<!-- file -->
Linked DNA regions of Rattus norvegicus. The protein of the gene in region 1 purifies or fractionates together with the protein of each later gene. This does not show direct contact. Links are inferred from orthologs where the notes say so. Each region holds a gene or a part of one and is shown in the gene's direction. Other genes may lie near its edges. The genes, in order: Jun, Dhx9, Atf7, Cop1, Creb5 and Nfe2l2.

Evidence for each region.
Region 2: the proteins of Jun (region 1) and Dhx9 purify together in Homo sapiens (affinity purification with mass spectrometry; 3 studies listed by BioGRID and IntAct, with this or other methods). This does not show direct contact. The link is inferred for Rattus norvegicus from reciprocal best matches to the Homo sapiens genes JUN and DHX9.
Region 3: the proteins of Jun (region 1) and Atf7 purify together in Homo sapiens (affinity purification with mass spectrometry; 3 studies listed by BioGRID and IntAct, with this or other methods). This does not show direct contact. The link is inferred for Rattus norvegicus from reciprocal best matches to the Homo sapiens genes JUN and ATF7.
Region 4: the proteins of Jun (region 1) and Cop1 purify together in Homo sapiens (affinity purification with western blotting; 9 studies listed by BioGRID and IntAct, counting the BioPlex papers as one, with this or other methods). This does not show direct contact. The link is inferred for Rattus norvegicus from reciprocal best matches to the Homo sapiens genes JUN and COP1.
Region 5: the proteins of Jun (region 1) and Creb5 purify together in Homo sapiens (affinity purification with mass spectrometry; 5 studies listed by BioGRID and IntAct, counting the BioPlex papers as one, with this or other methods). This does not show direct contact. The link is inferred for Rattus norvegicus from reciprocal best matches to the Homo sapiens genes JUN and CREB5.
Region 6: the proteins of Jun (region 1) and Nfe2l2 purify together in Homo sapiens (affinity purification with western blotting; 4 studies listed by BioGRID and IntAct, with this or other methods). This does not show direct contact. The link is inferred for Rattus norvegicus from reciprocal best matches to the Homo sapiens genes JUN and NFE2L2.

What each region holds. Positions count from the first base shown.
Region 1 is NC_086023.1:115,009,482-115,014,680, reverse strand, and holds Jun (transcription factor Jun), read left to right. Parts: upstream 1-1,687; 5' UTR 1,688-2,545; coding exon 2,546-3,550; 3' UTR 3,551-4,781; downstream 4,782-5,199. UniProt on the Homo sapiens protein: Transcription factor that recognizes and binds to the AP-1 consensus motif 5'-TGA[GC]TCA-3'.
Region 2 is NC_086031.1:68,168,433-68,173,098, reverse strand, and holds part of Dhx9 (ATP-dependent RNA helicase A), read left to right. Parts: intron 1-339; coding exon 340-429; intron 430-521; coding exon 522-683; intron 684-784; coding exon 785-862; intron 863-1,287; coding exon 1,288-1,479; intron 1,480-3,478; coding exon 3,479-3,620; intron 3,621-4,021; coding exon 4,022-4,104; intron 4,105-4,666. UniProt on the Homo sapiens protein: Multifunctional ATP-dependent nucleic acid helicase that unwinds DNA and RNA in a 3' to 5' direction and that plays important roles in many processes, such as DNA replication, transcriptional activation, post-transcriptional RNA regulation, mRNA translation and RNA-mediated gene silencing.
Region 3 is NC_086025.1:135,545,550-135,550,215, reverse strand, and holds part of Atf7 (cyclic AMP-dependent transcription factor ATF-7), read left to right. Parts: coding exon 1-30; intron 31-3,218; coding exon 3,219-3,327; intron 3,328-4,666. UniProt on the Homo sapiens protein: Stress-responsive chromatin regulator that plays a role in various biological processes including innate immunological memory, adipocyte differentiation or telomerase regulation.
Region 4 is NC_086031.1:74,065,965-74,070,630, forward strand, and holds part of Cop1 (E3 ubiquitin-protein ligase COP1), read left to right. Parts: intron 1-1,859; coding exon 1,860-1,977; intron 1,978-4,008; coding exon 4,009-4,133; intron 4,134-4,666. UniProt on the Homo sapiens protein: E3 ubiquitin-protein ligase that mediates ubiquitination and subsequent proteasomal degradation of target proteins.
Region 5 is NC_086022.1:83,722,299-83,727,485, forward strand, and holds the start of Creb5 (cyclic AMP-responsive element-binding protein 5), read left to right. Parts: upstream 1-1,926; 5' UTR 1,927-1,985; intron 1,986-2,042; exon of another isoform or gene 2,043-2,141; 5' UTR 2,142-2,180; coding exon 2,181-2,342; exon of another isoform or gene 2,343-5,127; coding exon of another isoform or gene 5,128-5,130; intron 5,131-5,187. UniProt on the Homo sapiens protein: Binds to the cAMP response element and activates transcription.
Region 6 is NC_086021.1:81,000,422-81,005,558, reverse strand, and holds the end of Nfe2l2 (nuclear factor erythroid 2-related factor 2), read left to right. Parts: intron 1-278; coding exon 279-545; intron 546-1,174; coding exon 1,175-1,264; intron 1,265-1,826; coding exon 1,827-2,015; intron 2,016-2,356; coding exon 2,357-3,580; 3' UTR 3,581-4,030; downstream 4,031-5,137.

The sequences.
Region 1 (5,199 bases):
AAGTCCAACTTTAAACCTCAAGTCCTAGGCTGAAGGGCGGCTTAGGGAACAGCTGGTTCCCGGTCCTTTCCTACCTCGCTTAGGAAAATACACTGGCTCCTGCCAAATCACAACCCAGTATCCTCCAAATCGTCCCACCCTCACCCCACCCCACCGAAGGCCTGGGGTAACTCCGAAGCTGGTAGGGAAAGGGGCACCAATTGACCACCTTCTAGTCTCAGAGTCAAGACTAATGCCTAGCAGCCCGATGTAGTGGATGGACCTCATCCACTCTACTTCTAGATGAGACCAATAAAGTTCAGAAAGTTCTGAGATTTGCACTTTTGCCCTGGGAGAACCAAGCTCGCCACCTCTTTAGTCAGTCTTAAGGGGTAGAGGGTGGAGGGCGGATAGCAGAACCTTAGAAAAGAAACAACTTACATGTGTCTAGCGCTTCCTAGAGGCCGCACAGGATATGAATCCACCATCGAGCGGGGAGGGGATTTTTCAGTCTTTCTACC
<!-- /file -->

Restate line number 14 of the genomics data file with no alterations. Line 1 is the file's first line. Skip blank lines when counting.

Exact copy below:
Region 6 is NC_086021.1:81,000,422-81,005,558, reverse strand, and holds the end of Nfe2l2 (nuclear factor erythroid 2-related factor 2), read left to right. Parts: intron 1-278; coding exon 279-545; intron 546-1,174; coding exon 1,175-1,264; intron 1,265-1,826; coding exon 1,827-2,015; intron 2,016-2,356; coding exon 2,357-3,580; 3' UTR 3,581-4,030; downstream 4,031-5,137.